Psychological Meanings in Flannery O’Connor’s “A Good Man is Hard to Find” The short story “A Good Man is Hard to Find” by Flannery O’Connor is filled with characters that are not very pleasant to read about. The family group has one father, Bailey, who seems constantly angry and stressed out toward his mother and children, two children who fight with each other and are disrespectful to their grandmother, a mother who seems to ignore everything that is happening with her other family members so that she can take care of the baby, and the grandmother, who seems like she is upset with her family but is trying to be as positive about her situation as possible. It is her positive thinking that makes the grandmother not very likeable, because...The end:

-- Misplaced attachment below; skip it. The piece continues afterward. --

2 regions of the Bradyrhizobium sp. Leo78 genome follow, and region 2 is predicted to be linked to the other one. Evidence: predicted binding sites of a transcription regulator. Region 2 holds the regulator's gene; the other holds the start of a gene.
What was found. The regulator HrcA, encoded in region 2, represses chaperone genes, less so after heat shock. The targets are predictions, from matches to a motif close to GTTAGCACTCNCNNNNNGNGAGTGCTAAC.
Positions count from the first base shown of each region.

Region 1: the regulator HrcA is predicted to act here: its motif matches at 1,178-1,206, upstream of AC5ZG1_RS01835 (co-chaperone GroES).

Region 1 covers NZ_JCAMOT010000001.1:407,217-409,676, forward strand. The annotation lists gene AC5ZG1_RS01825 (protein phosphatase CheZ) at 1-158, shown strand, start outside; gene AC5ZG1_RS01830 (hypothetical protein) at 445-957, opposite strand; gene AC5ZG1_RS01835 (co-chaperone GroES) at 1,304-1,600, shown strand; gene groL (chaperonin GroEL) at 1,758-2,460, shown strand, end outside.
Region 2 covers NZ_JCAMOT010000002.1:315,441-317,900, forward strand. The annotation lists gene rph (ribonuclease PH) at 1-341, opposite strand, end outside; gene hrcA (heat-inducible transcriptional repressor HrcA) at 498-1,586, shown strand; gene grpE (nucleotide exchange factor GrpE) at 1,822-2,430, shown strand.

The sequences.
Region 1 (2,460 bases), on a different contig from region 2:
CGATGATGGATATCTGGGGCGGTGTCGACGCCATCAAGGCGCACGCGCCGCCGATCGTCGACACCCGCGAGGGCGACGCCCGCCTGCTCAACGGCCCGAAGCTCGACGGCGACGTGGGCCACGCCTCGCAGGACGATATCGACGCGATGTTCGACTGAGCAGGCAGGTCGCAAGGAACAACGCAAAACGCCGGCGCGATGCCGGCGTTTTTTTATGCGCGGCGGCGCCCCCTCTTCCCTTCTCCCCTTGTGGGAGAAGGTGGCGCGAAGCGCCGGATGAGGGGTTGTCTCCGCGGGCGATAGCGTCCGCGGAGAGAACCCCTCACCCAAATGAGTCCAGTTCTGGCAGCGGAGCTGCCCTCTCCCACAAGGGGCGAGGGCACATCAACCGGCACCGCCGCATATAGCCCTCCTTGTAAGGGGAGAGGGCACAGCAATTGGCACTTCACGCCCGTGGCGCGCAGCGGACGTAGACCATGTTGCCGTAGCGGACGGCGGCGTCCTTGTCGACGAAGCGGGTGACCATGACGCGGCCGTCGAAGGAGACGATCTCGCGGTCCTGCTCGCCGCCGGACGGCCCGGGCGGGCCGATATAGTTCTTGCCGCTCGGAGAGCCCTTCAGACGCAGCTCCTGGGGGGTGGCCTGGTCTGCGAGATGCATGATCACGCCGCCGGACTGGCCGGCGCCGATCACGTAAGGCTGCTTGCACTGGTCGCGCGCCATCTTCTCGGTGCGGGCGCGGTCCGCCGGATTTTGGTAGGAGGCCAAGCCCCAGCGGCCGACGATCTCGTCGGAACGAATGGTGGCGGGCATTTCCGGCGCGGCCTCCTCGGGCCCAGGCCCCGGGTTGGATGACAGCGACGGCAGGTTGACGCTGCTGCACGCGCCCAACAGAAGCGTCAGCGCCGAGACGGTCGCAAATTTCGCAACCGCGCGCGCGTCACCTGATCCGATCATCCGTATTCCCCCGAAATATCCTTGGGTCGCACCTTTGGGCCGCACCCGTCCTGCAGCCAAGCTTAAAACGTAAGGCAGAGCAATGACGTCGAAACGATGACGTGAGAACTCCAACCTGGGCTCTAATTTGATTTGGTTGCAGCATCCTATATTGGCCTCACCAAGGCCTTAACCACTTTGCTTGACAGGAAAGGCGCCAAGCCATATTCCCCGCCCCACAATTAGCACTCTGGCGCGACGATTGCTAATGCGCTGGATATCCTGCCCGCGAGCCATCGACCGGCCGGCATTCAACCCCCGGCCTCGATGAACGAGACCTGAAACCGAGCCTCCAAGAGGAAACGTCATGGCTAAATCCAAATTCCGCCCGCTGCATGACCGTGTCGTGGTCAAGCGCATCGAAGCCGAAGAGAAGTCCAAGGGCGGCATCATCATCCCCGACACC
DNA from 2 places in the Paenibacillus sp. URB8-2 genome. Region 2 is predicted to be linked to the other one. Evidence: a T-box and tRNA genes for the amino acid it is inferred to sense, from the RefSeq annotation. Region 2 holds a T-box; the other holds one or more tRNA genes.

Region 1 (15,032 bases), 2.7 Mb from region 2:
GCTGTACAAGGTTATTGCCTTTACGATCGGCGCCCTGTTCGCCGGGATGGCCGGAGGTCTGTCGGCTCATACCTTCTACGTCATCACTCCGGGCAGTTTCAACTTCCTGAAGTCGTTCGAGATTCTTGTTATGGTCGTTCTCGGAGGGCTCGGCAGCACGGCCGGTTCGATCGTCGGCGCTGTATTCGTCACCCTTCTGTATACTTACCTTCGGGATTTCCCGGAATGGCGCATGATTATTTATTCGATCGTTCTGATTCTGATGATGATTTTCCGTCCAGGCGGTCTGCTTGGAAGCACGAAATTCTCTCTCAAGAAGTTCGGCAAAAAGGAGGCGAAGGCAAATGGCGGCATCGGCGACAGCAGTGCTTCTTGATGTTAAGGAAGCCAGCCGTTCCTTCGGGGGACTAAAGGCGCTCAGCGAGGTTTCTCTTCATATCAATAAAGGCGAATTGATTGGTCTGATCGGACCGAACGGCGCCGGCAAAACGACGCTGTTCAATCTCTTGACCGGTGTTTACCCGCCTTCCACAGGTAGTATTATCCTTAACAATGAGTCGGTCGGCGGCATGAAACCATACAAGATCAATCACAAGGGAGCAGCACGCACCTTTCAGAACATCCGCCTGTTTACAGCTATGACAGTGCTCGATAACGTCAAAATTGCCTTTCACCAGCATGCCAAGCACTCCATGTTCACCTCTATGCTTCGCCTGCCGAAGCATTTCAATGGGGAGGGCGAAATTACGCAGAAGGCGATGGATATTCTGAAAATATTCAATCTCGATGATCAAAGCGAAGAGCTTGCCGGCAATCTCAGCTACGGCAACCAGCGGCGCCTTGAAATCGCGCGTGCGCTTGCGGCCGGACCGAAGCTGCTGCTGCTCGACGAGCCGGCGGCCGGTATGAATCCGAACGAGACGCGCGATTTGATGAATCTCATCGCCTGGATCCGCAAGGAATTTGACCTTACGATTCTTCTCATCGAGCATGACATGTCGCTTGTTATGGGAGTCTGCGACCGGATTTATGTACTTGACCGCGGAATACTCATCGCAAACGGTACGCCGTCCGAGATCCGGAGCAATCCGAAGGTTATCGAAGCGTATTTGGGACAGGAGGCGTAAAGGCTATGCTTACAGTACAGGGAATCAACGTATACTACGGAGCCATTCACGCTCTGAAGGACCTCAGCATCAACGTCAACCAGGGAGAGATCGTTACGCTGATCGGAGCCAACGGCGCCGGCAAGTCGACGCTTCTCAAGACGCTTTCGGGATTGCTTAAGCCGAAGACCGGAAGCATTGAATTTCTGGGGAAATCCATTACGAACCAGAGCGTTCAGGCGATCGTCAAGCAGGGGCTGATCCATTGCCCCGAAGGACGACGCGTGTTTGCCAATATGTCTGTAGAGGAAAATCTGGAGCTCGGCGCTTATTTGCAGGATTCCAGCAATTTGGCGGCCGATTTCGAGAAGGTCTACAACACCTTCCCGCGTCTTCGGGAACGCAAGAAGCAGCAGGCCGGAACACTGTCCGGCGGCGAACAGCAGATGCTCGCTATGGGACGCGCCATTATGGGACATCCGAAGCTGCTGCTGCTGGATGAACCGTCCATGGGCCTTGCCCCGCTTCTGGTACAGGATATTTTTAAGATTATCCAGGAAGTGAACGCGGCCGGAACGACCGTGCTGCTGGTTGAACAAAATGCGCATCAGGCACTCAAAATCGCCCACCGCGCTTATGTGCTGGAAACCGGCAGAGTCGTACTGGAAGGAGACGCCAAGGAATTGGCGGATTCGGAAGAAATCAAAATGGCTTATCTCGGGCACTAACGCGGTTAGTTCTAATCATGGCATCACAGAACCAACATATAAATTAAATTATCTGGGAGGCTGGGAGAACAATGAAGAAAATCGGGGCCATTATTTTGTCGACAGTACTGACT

.....good man, but I ain't the worst in the world neither.” The Misfit is a complicated character in terms of psychology because while he kills the entire family, he seems to be the only person in the story who thinks about his own psychological situation even though he is a murderer. The Misfit is the character that understands that since he is already a criminal, anything he does, like killing a full family of six people, won’t really change the way he is seen by society or his parents or the guards at the jail he escaped from. Because of this, he can continue to do his work of killing and have the last word of the story. Out of a large group of unlikeable characters, the Misfit is the most complicated and the most knowledgeable about himself.